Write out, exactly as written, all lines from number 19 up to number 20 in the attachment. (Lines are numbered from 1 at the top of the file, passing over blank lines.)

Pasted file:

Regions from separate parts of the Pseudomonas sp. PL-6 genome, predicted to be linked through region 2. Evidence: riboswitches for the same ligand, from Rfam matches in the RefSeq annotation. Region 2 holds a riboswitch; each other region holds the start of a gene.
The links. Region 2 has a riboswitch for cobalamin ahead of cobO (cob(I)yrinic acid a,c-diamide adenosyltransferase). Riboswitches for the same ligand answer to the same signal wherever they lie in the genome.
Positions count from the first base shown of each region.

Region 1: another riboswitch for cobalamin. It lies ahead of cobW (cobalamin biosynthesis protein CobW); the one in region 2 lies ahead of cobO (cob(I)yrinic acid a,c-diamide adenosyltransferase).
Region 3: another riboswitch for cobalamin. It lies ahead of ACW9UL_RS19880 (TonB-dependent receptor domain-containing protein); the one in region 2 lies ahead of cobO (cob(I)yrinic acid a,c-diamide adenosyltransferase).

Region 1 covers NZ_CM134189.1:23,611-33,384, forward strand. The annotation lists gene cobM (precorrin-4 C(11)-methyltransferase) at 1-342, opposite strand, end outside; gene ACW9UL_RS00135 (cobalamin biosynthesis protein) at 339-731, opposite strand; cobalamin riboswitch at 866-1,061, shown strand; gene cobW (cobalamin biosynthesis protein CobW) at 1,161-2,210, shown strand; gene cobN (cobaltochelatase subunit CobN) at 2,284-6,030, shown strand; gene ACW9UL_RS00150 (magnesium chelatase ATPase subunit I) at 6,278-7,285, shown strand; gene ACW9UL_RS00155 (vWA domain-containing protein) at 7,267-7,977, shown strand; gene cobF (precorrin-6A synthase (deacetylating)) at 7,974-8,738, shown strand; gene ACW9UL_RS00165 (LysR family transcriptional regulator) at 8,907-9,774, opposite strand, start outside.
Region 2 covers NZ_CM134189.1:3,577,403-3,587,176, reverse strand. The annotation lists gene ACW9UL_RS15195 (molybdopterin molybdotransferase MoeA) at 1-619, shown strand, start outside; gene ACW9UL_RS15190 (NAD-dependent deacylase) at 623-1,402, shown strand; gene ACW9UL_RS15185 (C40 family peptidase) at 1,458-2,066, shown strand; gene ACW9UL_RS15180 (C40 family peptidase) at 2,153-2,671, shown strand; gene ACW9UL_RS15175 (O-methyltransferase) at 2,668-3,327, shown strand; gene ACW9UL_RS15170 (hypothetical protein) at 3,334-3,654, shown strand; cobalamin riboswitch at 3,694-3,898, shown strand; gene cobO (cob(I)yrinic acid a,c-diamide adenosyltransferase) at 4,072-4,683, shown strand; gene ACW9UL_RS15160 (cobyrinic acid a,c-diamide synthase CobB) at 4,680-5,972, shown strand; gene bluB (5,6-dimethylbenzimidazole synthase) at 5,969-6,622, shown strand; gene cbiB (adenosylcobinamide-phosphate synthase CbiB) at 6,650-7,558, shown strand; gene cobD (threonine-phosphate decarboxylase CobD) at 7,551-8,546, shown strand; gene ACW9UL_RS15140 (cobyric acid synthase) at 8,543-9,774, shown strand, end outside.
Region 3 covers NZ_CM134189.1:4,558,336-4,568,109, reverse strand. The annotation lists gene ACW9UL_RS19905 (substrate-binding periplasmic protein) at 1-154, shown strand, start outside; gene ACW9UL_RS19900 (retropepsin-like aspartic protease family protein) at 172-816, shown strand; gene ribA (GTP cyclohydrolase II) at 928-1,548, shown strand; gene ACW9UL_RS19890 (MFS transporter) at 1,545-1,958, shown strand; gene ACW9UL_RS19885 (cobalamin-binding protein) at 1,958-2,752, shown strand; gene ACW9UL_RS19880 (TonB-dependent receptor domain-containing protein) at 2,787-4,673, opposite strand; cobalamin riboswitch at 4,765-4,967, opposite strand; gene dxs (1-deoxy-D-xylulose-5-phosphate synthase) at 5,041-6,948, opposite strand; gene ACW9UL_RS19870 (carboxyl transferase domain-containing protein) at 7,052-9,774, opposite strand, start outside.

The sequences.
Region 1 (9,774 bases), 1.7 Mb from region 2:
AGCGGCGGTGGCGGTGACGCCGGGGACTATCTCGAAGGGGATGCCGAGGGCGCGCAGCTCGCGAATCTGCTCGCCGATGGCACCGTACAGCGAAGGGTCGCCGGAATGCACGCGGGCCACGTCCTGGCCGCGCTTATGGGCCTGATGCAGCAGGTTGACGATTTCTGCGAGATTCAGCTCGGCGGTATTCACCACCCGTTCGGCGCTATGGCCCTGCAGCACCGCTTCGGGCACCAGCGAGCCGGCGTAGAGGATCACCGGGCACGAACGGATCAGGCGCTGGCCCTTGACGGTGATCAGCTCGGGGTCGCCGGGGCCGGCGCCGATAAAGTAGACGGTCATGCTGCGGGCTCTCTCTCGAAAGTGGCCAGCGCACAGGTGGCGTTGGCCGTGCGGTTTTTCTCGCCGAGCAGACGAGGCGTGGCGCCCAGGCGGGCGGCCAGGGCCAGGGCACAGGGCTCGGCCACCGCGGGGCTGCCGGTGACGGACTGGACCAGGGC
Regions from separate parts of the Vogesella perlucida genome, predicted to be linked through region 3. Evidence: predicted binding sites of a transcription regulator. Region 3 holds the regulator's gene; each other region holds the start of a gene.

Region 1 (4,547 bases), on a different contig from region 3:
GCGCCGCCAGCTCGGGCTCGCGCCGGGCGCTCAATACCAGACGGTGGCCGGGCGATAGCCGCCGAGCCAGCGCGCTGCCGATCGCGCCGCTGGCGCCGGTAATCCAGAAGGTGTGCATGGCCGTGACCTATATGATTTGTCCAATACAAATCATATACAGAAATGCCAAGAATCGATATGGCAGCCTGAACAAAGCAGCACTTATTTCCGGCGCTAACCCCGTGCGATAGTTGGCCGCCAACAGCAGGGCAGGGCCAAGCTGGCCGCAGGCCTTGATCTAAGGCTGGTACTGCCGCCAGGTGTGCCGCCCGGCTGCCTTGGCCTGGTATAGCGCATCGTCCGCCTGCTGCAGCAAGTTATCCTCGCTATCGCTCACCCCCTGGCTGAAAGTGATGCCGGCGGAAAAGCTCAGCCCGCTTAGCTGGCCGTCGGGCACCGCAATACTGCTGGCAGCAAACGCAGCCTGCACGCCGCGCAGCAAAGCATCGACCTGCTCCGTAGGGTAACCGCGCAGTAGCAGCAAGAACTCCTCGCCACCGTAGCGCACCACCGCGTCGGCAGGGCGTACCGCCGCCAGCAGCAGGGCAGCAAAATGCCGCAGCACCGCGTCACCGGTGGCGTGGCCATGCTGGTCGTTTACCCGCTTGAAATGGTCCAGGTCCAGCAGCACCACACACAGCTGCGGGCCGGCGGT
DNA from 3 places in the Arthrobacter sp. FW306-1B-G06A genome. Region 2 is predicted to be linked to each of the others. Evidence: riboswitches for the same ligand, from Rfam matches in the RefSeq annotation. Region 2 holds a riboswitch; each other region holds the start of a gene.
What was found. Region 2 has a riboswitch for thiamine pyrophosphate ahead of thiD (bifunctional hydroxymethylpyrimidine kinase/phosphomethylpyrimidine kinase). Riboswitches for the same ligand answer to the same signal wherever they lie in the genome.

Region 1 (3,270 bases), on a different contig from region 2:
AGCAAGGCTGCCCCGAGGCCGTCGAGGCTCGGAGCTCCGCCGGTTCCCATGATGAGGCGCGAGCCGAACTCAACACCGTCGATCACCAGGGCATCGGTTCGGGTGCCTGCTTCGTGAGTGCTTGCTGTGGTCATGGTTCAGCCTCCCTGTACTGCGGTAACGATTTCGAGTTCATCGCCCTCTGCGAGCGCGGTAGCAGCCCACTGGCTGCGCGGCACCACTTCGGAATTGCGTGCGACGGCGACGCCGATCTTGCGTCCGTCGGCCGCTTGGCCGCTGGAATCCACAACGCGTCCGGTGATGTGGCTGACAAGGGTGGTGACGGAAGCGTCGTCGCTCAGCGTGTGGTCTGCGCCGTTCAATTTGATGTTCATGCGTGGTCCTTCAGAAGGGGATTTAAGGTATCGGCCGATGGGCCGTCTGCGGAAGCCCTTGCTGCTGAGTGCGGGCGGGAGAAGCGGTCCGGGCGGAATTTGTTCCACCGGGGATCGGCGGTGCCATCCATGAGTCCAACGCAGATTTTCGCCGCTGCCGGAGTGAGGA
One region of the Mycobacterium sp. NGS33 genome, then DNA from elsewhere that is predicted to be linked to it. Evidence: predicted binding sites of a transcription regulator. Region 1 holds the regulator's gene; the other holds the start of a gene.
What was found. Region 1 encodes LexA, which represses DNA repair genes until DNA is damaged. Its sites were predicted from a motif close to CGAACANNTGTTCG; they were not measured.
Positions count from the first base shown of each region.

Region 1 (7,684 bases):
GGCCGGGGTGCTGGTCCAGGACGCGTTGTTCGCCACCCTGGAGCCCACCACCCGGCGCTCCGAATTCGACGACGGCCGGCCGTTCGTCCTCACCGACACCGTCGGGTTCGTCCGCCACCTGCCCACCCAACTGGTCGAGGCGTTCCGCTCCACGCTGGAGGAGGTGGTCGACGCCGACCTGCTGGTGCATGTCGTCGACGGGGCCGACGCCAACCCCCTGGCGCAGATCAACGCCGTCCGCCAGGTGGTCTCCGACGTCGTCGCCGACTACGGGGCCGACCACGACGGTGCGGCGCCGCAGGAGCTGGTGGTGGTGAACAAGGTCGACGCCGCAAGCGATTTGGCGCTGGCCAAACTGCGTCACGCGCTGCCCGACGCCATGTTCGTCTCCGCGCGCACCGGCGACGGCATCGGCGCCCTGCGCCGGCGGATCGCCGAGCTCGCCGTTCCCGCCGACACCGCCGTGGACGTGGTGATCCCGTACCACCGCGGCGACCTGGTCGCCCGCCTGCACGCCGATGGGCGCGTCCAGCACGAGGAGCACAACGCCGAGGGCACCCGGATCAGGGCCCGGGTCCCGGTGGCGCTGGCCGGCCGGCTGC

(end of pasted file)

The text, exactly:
One region of the Mycobacterium sp. NGS33 genome, then DNA from elsewhere that is predicted to be linked to it. Evidence: predicted binding sites of a transcription regulator. Region 1 holds the regulator's gene; the other holds the start of a gene.
What was found. Region 1 encodes LexA, which represses DNA repair genes until DNA is damaged. Its sites were predicted from a motif close to CGAACANNTGTTCG; they were not measured.